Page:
The documentary won first place in the Junior Individual Documentary category in the New York State History Day student contest, was recognized by the National Archives for its use of primary sources, and was named best Civil War project by the Abner Doubleday Civil War Round Table in Cooperstown, N.Y.

O'Reilly has been impressed with Stephanie since he heard her, at age 7, upstaging a staff historian at the Jackson Shrine.

When she called at age 10 to ask about volunteering, he didn't hesitate.

"She's a natural," he said.

Chris Mackowski has encouraged his daughter's interest and is proud of the commitment she has shown.

Whether she sticks with history, pursues an interest in veterinary science or switches to something else altogether is up to her. He just wants her to find something that she's passionate about.

For now, her passion is unmistakable.

But once, he and her mother, Heidi, needed to rein it in.

That's when her brother was about to be born.

"I wanted to name him Stonewall, but it didn't go over so big," Stephanie said.

But she couldn't complain; they opted for Jackson.

Despite her success with her first documentary, Stephanie's a bit hesitant about committing to another statewide competition because of the amount of time and work involved.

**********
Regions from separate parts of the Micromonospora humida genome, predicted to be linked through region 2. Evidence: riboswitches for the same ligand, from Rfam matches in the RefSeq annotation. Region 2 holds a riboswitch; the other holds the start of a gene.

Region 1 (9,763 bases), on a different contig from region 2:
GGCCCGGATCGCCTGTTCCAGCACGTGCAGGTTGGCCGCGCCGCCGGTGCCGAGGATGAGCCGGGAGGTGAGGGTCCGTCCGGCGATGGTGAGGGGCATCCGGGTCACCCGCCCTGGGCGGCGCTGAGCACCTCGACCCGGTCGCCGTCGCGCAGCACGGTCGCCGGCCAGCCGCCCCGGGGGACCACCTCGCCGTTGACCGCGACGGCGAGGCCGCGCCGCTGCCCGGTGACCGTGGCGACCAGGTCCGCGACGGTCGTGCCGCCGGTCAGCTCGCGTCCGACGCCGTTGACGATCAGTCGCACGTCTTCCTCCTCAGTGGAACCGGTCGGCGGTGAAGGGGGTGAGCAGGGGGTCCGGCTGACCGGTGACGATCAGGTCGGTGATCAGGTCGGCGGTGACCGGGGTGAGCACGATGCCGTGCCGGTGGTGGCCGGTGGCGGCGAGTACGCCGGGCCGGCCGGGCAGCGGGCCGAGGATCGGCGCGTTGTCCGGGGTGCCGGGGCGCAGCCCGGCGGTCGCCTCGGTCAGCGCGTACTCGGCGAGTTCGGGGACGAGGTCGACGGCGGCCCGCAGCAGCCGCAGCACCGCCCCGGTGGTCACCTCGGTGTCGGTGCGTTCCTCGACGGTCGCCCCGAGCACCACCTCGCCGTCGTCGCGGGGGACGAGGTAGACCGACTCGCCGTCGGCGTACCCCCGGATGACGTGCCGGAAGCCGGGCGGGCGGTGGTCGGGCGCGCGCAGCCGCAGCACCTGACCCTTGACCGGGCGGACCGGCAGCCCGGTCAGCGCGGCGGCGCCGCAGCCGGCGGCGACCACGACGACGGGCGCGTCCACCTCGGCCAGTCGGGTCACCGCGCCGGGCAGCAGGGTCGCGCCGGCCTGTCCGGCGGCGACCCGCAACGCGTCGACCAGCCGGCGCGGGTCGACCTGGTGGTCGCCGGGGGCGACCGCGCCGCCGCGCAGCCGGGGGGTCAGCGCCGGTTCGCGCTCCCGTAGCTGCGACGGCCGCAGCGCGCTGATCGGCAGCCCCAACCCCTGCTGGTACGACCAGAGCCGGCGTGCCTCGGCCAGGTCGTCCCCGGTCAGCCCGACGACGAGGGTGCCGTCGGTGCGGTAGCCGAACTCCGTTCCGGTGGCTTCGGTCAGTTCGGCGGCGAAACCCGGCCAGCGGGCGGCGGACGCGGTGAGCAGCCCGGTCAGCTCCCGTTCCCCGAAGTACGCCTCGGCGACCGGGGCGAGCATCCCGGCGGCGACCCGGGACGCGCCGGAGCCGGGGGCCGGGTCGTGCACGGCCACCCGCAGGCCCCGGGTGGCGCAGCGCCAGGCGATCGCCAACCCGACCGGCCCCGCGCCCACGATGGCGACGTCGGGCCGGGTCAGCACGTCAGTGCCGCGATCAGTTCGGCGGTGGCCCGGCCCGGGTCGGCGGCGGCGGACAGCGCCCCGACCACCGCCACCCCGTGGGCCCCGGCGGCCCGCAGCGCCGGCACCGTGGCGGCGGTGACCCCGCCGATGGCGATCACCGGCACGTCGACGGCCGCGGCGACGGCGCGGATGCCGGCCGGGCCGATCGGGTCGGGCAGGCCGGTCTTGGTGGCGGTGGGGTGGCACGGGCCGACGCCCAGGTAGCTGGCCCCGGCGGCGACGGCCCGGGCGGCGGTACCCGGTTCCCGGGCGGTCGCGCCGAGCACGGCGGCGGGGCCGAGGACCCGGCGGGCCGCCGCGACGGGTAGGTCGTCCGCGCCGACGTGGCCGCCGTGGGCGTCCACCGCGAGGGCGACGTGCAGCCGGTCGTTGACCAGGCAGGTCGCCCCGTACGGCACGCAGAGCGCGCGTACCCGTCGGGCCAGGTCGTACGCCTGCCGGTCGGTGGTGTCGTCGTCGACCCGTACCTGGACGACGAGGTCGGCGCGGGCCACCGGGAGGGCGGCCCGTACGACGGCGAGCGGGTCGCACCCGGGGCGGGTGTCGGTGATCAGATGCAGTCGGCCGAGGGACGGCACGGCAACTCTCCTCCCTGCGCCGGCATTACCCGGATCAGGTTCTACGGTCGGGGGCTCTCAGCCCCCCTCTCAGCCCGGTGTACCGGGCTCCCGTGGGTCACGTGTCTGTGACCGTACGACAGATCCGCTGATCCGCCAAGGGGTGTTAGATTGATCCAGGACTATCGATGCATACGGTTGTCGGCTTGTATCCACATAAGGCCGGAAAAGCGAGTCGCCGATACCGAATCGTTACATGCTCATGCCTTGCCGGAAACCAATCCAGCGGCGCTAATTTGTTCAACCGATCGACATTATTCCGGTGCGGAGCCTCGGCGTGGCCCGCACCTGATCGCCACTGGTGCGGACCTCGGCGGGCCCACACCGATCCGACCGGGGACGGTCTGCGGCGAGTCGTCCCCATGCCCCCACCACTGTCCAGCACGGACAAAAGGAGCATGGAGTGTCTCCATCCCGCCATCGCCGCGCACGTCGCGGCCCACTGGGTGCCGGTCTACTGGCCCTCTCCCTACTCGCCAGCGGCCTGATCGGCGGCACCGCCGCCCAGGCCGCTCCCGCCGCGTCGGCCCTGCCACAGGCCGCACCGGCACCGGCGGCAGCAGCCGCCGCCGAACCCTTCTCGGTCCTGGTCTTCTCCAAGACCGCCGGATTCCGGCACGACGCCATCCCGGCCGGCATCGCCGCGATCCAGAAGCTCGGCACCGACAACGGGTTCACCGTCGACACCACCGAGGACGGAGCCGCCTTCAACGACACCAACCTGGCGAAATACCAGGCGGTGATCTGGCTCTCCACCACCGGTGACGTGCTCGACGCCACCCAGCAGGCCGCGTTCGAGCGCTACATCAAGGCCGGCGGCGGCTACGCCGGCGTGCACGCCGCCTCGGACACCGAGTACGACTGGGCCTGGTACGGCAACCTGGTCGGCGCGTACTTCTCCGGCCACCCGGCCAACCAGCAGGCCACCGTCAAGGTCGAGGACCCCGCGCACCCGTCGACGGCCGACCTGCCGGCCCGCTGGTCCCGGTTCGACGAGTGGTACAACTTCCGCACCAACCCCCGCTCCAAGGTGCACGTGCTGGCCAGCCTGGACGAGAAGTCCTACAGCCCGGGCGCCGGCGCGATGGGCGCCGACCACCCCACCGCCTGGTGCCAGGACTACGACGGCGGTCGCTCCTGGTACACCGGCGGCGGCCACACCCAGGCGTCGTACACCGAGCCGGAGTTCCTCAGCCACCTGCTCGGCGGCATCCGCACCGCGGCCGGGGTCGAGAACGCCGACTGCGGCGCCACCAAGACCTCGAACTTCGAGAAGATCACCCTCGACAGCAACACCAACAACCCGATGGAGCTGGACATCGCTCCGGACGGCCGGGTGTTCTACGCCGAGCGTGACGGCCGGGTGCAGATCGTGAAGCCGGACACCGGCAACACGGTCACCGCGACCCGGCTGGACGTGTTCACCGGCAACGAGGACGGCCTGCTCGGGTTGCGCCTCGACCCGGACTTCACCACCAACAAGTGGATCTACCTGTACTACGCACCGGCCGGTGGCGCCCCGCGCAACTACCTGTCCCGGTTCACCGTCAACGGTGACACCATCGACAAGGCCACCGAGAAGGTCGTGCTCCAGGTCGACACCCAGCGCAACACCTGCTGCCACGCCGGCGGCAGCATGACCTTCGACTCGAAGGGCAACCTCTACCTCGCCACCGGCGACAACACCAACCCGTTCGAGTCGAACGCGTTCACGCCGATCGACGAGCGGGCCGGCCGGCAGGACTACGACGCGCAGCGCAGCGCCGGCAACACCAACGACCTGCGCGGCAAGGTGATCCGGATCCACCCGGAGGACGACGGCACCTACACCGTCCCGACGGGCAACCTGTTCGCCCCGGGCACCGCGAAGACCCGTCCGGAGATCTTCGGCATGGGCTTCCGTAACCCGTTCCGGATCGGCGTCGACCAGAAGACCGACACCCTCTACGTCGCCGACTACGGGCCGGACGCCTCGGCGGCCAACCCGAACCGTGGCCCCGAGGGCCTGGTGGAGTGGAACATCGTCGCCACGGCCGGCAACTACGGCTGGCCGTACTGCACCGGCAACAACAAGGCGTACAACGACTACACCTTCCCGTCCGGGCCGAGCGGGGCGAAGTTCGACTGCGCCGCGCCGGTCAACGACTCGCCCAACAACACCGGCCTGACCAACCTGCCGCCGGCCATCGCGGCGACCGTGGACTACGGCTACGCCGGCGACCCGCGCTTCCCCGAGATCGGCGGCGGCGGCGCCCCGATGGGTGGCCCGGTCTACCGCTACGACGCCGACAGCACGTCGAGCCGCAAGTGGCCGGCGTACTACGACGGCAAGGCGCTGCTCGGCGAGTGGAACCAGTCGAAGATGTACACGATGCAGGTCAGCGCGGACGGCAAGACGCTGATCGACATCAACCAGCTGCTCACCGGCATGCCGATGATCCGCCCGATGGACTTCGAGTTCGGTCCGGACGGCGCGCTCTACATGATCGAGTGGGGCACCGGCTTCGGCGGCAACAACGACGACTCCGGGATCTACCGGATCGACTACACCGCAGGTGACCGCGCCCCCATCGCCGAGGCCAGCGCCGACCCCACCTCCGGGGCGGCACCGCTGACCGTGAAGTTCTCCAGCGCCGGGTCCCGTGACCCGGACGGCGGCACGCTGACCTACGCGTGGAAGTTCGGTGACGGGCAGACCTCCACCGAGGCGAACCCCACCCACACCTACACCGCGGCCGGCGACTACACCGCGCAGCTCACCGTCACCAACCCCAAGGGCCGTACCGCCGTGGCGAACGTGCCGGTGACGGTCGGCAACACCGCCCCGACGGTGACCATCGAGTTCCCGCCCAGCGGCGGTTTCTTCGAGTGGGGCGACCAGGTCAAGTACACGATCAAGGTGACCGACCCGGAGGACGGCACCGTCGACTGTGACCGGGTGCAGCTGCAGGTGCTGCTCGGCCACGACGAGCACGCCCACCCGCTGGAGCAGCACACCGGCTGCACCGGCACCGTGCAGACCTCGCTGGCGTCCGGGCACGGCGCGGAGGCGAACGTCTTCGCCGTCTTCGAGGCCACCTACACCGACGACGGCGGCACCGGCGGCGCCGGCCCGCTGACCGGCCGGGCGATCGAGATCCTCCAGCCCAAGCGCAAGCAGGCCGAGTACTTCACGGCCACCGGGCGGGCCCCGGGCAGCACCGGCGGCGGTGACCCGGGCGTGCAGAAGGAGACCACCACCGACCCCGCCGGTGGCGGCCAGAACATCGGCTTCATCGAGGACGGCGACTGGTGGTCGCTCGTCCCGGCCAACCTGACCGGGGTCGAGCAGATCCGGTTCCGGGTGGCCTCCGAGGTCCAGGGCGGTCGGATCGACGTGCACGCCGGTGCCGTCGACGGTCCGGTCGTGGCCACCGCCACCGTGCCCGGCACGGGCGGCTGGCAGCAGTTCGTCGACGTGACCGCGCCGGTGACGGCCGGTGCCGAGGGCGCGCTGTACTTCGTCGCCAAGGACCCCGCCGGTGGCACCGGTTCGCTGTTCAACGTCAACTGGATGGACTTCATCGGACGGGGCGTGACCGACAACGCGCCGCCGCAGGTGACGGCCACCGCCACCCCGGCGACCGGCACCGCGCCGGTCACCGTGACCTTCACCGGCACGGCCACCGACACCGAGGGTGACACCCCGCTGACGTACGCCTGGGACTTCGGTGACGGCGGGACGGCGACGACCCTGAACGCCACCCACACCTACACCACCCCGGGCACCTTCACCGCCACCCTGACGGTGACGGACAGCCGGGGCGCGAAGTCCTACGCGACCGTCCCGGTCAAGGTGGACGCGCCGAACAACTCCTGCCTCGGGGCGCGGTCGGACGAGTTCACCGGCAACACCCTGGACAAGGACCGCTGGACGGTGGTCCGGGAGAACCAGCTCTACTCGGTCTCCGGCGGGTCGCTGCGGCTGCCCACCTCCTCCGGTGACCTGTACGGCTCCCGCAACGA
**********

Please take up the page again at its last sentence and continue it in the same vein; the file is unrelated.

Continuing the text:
But given the new theme--conflict and compromise--she might be swayed.

She said she's had an instant inspiration for that topic, too: battlefield preservation.

Pamela Gould: 540/735-1972
Email: pgould@freelancestar.com

Online at: http://www.fredericksburg.com/News/FLS/2007/072007/07302007/304154

Chad Teasley
07-30-2007, 11:11 AM
As my teenagers might say: That is SO awesome! :)

Huzzah for this amazing young lady!!

07-30-2007, 01:37 PM
CWPT should grab this little girl and make her the poster child for battlefield preservation. The fact that a statue stimulated a passion in the mind of one that could only just read is marvelous. This is the cornerstone reason why preservation is necessary. I could think of nothing that could resonate more!


07-30-2007, 03:36 PM
Man, what i would give to go back and come up with that idea myself

when i was 13.... all i ever aspired to be was a "reenactor" .....

i should have gotten into the "child prodigy historian buisness"

Thanks for another cool find Emmanuel

Gary of CA
07-30-2007, 08:46 PM
Ed Bearss can really retire now. Kidding.

Chuck Reynolds
07-31-2007, 11:17 AM
Wonder if it was for sale?

07-31-2007, 06:02 PM
That is great to read about. I hope that it may motivate someone to try their hand at a similar project.

08-06-2007, 08:30 PM
Sort of makes video games, strip malls, and professional sports spectating all grow strangely dim.

Jonathan Vaughan

08-27-2007, 02:31 PM
That is great to read about. I hope that it may motivate someone to try their hand at a similar project.

I would think a profile of one of the other Virginian CW heroes - Farragut or Thomas - would be a good follow-on for such impressionable young hearts and minds. Let them build pillars, not shrines.

- Dan Wykes